In the forest with a breathtaking view of Jerusalem, hundreds gathered at Jewish National Fund-USA and KKL-JNF’s 9/11 Living Memorial. The memorial’s centerpiece is a sculpture of an American flag waving in the wind with its point curved upward like a flame..
Surrounded by US, Israeli and other flags blowing in the light breeze, the setting was tranquil and beautiful. Eloquent speakers acknowledged the donors who made the monument possible and emphasized how this is the only memorial outside US soil to list the name of every single one of the 2,977 victims; how the US and Israel stand together in solidarity, representing the shared values of freedom, hope and tenacity — and how strength comes from unity.
In attendance were students from Alexander Muss High School, government and embassy officials from both the US and Israel, representatives of United Airlines whose planes were hijacked to carry out the attacks, members of the Police Unity delegation and the Israeli Police force, marines, family members of the victims; and people who wanted to mourn, reflect, and remember.
The Police Unity delegation stood out in their white shirts, wearing white hats that pictured the US and the Israeli flags side by side. Scott Luks, a detective from Edison Township, NJ, who was a member of the delegation, told me that this trip to Israel was one he always wanted to make, but couldn’t.
His grandparents were Holocaust survivors, and in his younger years, when he was eligible for Birthright, his mom hesitated to send him because of the security situation in Israel at the time. Eventually he served two tours of duty with American forces in the Middle East, but didn’t get to Israel.
For Officer Luks, his trip surrounding the 9/11 memorial event was the fulfillment of the dream of a lifetime. He was surprised and impressed by the diversity of the population in Israel and the wonderful interactions between various groups. He was excited, overwhelmed and proud to be part of the Police Unity mission.
Officer Andrea Reisen recalled that she served as a police dispatcher on the day of the 9/11 terror attacks. Her chief, from Livingston, NJ, lost his son in 9/11. The day was indelibly sealed in her memory.
Officer Reisen had come on the Police Unity mission before and was as impressed this time as much as she was previously. She did not expect such a comprehensive tour that included the Yad Va’Shem World Holocaust Remembrance Center in Jerusalem, tours of Tel Aviv, and encounters with the Israeli police who she perceived to be well trained and dedicated to their mission. She felt honored and overwhelmed to be part of this well-planned and well-executed mission.
Officer Steve Yablonsky had always wanted to see Israel and meet with his police counterparts from the Jewish State. He was especially grateful to witness the professionalism of the training of the Israeli police officers, their gracious hospitality, their deployment and especially their emphasis on their relationships with the community they serve. Officer Yablonsky, accompanied by his wife, summed up the experience saying it was the opportunity of a lifetime, “it is an amazing country with an amazing population.”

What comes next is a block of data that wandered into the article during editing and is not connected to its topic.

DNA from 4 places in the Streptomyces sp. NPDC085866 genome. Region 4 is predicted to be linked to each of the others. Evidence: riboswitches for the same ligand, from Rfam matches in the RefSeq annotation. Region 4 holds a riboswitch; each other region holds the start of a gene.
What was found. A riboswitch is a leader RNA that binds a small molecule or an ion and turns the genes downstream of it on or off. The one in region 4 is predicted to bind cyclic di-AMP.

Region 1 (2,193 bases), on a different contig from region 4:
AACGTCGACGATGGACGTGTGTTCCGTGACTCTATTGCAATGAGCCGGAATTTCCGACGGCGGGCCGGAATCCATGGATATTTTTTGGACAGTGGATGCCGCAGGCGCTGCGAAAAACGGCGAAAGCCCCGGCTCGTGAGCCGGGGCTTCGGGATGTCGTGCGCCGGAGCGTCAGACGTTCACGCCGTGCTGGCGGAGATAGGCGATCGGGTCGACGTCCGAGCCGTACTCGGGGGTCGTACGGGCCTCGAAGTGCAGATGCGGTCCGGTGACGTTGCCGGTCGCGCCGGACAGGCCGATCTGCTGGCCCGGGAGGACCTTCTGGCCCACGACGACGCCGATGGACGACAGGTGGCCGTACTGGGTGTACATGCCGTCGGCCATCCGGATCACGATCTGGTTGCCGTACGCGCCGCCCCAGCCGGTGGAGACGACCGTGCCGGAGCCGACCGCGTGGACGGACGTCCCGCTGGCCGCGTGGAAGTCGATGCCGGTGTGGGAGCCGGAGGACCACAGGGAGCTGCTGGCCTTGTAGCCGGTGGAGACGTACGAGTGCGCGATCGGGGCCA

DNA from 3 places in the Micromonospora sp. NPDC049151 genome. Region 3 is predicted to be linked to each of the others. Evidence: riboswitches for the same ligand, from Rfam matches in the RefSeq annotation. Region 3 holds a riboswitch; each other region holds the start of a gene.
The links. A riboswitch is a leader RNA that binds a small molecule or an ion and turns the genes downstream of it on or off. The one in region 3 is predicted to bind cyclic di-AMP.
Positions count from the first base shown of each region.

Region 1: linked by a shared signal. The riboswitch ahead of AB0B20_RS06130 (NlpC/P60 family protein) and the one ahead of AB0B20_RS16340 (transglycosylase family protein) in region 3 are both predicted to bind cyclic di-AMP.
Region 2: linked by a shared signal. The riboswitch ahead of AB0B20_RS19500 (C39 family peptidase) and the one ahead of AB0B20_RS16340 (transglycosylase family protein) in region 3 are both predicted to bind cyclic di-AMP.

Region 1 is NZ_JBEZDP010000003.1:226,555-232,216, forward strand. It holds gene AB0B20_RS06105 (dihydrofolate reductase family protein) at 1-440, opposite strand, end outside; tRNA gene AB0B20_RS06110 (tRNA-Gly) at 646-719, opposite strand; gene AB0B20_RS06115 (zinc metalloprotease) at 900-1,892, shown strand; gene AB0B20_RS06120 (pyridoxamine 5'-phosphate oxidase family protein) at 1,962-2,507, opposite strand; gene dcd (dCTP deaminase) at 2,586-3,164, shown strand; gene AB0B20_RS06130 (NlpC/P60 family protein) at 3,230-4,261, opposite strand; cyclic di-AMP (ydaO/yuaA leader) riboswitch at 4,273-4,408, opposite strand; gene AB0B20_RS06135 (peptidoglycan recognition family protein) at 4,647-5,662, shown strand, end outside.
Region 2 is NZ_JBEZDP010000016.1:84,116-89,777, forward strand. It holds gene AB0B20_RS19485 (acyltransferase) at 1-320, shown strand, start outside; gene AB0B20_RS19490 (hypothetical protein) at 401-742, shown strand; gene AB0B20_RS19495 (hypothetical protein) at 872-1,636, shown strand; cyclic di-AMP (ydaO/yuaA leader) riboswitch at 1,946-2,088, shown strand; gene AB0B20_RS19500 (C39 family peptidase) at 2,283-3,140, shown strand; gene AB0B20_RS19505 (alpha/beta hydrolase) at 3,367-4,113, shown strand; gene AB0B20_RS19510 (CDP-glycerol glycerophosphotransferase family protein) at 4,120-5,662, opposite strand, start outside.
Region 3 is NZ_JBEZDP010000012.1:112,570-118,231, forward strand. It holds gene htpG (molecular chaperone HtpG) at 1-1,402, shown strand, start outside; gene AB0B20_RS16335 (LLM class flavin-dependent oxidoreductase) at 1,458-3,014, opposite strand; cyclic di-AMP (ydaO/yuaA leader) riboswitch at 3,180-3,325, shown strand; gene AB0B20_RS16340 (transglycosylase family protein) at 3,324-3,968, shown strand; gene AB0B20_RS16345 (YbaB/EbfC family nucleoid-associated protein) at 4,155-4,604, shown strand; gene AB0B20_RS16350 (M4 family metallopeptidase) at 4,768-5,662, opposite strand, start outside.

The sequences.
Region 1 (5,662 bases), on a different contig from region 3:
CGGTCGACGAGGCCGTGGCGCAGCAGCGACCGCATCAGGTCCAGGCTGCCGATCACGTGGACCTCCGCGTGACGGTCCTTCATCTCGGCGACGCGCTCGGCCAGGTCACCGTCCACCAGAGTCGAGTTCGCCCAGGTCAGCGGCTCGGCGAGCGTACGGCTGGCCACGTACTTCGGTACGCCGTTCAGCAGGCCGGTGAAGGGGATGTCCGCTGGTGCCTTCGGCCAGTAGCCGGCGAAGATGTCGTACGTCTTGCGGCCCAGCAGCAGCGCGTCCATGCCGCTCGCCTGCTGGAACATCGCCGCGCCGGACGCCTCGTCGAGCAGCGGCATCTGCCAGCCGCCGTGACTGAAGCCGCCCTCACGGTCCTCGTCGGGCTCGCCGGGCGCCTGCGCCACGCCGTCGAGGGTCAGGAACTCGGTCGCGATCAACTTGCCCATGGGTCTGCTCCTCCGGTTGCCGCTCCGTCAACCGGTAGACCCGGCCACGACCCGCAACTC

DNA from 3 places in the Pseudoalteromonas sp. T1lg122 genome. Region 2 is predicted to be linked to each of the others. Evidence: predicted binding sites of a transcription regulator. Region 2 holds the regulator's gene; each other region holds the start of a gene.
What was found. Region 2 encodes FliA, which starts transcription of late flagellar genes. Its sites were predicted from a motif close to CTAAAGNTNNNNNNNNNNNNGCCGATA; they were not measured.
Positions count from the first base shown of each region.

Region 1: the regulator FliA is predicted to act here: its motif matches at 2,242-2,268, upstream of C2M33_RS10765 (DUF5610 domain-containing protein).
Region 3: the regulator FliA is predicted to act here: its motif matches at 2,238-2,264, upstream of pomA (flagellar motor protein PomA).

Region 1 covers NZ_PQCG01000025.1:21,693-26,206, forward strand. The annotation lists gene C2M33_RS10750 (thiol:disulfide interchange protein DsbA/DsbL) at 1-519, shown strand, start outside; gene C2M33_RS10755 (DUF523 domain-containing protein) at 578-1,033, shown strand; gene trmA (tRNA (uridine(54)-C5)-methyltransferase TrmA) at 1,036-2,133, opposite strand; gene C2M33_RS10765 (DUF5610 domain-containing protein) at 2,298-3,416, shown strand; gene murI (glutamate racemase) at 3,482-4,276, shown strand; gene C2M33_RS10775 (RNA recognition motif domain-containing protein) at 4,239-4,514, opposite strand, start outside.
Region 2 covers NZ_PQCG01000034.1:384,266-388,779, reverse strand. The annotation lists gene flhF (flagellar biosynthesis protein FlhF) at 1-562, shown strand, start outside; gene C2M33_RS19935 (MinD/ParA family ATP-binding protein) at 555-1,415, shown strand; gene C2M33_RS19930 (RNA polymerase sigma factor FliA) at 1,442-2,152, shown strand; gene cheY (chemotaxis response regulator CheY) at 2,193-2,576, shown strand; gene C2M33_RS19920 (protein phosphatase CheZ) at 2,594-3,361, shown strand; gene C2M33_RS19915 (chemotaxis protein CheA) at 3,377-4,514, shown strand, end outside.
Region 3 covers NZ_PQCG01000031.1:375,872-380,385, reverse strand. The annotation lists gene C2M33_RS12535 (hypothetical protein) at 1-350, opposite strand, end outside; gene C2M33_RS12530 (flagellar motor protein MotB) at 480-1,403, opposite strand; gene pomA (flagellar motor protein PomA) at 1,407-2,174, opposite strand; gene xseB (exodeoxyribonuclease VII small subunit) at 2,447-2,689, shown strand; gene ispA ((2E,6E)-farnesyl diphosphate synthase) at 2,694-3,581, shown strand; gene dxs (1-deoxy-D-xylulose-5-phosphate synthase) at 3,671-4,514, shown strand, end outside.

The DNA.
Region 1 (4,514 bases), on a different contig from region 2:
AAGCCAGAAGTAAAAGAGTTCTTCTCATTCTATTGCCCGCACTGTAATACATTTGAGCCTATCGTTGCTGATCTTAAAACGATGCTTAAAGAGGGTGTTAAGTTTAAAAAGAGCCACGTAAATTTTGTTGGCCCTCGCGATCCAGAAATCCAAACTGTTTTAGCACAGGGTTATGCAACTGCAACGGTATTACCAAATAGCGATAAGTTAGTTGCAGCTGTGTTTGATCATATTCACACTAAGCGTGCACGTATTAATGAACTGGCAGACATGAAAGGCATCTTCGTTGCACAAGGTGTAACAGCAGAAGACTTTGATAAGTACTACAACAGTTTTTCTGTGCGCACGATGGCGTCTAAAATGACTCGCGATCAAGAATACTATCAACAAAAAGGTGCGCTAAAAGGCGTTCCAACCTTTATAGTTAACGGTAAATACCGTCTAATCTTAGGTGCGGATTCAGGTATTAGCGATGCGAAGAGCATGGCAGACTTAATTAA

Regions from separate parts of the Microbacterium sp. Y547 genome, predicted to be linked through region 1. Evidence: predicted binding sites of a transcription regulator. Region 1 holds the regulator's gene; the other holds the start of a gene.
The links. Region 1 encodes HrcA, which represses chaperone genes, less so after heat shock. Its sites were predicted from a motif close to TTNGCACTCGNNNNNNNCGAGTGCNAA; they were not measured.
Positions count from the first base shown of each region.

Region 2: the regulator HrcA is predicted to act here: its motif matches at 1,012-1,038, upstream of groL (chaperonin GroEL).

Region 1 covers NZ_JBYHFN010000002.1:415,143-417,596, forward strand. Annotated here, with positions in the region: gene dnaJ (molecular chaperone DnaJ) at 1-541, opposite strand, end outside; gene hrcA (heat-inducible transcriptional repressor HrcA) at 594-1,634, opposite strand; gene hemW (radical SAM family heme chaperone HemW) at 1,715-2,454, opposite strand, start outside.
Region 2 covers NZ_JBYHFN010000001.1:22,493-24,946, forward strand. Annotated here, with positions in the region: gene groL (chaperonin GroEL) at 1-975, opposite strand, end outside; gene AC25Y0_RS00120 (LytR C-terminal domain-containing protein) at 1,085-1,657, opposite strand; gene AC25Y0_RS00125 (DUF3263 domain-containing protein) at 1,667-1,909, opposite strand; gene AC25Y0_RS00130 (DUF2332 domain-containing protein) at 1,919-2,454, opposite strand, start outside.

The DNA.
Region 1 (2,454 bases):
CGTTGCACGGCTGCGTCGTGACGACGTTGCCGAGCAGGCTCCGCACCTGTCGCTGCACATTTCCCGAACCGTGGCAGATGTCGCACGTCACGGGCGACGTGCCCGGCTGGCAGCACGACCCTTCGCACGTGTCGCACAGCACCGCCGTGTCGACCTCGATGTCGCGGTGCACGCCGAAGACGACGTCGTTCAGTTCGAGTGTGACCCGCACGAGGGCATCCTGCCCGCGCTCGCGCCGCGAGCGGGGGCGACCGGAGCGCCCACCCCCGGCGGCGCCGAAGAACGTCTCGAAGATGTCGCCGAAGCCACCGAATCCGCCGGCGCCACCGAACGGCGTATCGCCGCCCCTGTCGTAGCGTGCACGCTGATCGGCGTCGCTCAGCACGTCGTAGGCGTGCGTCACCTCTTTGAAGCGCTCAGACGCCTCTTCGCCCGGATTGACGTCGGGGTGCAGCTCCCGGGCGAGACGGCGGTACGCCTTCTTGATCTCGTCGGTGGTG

“I thank Sheriff Mike Safris, leader of the Police Unity delegation, for his friendliness and introductions to the officers,” he said.
One of the most memorable moments from the ceremony was the dramatic musical presentation of “The Bird” in memory of 34-year-old Hagay Shefi (son of General Dov Shefi), an Israeli entrepreneur who was a featured speaker and panelist at the Risk Waters Conference on the 106th floor of the World Trade center on the morning of the attack and was killed with thousands of others. Members of his family sang the moving lyrics accompanied by their musical instruments.
JNF pledged to plant 2,977 trees in memory of the fallen, to make our world a better, safer, cleaner place. The pledge was accompanied by the words: G-d bless America and Israel.
In addition, a speaker recounted the story of Abraham J Salmonowitz, their uncle, who was born in 1935 and was working at the Trade Center that fateful day, alongside his friend Ed, who was paralyzed from the neck down. When the first plane hit, Abraham might have tried to save himself, but he steadfastly refused to leave his wheelchair-bound friend behind. Both fell to the terrorist attack.
The Kaddish memorial prayer was recited in the original Hebrew and Aramaic as the crowd stood solemnly at attention.
In conclusion, I quote the moving words of Singer James Taylor mentioned by one of the speakers. Taylor famously said, “The secret of life is enjoying the passage of time.”
The inspirational memorial service in the hills of Jerusalem was a fitting tribute to the first responders, medical personnel, airline employees, and good ordinary people who went to work on a sunny fall morning, only to have their worlds, and ours, shattered by senseless evil, and who did not get to enjoy the passage of time.
As Jewish National Fund-USA continues to strengthen the unshakable friendship between the US and Israel, may we always remember those who perished, and continue to work together with peace-seeking people to eradicate terror and evil from our world.
Rookie Billet was formerly principal of the Shulamith Middle School in Cedarhurst. She now lives in Israel with her husband, Rabbi Emeritus of the Young Israel of Woodmere Hershel Billet.